I have always been driven by an innate curiosity about the natural world, which underpins my interests in photography and travelling. Undoubtedly, this is what attracted me to studying for an integrated Master’s degree in theoretical physics at the University of Edinburgh.
But whilst I really enjoyed learning about the fundamentals of the universe, it all felt a bit far removed from the everyday world. I started to seek out more interdisciplinary fields of study. I spent one summer at Imperial College learning about the dynamics of microbubbles, which are used for imaging blood vessels, and my final year project involved using energy constraints to predict the existence of life in extreme environments. At the end of university I was keen to be involved in a project of both environmental and societal importance so I joined a team of seven volunteers to lead the EGP India 2013 project. We raised funds to build biogas converters for 20 impoverished families in South India.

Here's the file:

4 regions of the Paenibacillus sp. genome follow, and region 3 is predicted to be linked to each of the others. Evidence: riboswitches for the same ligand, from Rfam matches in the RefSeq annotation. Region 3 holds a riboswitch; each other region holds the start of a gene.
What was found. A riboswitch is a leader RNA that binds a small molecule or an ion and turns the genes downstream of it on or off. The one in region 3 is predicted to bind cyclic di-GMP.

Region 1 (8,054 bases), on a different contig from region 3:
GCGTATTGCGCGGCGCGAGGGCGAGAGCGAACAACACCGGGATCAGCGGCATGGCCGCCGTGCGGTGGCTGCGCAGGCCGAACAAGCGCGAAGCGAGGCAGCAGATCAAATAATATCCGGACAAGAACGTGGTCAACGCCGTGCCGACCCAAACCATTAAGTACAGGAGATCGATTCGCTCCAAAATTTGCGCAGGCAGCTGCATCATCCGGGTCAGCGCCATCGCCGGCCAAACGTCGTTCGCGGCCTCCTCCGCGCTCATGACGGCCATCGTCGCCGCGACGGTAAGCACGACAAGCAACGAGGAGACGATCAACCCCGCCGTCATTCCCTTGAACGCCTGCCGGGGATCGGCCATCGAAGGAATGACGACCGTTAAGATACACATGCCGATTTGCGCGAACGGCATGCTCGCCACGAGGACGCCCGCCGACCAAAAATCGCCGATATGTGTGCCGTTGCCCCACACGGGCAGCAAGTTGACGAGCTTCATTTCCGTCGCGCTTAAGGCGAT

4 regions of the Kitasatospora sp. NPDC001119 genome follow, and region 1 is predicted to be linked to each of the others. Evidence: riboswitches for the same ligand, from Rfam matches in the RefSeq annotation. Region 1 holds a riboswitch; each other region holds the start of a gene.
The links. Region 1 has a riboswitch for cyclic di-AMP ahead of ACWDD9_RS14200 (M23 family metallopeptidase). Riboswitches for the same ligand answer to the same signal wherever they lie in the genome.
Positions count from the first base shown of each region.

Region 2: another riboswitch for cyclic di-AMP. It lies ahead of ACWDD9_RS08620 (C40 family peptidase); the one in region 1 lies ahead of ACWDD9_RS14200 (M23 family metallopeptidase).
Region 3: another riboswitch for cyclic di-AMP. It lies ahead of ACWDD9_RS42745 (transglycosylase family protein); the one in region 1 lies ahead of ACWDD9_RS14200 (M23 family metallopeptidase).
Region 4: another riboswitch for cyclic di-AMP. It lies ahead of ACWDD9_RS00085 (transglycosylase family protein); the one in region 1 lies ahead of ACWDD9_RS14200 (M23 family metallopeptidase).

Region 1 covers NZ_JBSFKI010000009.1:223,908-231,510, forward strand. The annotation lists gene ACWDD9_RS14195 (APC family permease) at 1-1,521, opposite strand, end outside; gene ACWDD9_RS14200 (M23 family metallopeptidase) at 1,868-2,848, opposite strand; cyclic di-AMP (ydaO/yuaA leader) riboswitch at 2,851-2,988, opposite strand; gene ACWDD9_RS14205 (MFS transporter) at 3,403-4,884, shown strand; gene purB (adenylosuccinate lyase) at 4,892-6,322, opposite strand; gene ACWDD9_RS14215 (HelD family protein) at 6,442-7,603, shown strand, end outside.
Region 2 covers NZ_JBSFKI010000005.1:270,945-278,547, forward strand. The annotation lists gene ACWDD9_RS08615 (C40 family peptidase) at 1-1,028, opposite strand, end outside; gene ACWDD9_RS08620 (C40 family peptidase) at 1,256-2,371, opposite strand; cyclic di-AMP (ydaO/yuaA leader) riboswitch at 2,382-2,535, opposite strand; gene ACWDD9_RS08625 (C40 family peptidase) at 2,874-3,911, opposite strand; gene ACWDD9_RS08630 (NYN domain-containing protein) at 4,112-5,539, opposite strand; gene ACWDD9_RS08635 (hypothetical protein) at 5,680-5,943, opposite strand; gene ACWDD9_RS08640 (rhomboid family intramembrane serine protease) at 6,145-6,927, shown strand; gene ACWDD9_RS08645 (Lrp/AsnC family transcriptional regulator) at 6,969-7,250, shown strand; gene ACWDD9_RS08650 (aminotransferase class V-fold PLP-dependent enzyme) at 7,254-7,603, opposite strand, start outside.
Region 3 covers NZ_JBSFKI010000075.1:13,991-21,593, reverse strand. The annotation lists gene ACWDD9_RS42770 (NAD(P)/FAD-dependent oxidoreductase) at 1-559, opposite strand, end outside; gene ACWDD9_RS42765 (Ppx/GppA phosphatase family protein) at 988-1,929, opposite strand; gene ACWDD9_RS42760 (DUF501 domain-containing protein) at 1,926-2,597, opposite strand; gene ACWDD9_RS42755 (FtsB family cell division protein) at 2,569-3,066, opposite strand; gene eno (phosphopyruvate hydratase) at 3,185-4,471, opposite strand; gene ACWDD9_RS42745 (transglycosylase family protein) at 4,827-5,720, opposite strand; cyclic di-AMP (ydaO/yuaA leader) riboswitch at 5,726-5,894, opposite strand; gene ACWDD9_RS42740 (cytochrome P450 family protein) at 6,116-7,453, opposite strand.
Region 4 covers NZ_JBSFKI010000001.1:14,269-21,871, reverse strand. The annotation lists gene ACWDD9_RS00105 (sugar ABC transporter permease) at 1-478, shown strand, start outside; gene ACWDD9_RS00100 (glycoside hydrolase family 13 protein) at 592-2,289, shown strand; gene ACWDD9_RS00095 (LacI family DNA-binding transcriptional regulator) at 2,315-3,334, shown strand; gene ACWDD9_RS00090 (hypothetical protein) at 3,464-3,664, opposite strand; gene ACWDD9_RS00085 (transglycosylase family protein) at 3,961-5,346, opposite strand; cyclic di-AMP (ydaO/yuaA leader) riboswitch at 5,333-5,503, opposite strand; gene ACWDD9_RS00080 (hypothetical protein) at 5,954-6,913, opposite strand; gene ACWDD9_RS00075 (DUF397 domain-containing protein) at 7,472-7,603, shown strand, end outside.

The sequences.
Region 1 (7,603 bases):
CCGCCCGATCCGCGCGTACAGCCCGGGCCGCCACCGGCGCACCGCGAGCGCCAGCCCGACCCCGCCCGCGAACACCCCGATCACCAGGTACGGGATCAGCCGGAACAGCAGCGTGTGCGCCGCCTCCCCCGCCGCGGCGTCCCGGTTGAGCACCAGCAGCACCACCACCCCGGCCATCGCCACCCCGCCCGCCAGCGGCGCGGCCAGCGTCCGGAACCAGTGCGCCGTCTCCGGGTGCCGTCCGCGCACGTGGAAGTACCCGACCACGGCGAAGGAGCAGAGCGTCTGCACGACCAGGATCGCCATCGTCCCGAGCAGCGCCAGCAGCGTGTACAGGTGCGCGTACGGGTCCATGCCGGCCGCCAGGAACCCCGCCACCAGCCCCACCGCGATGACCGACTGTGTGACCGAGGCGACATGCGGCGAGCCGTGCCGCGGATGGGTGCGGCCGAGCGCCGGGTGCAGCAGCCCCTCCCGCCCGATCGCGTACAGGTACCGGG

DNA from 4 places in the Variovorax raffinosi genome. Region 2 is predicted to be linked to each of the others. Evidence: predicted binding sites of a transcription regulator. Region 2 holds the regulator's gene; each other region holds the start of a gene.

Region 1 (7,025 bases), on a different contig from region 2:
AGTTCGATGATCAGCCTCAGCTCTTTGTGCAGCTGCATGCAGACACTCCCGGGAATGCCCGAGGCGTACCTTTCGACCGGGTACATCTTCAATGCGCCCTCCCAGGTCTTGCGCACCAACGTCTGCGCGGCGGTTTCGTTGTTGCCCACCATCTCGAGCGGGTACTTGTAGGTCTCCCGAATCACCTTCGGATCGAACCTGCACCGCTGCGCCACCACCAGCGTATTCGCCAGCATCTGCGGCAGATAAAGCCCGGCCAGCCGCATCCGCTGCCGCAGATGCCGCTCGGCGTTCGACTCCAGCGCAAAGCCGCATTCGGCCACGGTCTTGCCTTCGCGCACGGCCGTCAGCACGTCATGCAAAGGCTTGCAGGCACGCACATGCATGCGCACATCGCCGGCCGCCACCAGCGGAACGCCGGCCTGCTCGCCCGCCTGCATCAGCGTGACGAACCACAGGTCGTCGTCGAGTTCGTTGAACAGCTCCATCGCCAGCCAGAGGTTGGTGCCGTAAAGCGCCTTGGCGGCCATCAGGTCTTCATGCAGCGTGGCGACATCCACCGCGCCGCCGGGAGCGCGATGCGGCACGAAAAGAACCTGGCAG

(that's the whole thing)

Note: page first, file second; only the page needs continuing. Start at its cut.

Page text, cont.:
These experiences led me to join the University of East Anglia (UEA) as part of the EnvEast DTP. I wanted to apply my knowledge of physics and be involved in something that I felt was worthwhile. The Antarctic Circumpolar Current is an important junction that connects major ocean currents; eddies that are formed here could potentially be mixing salinity, heat and other properties of the world’s oceans and redistributing them. Hence these processes could help to regulate the ocean and climate. Currently these phenomena are poorly understood and there are many conflicting opinions on how they manifest on a global scale. My project will use mathematical modelling of geophysical fluid dynamics in order to understand these eddy-mixing properties so that their effects can be better represented in climate models.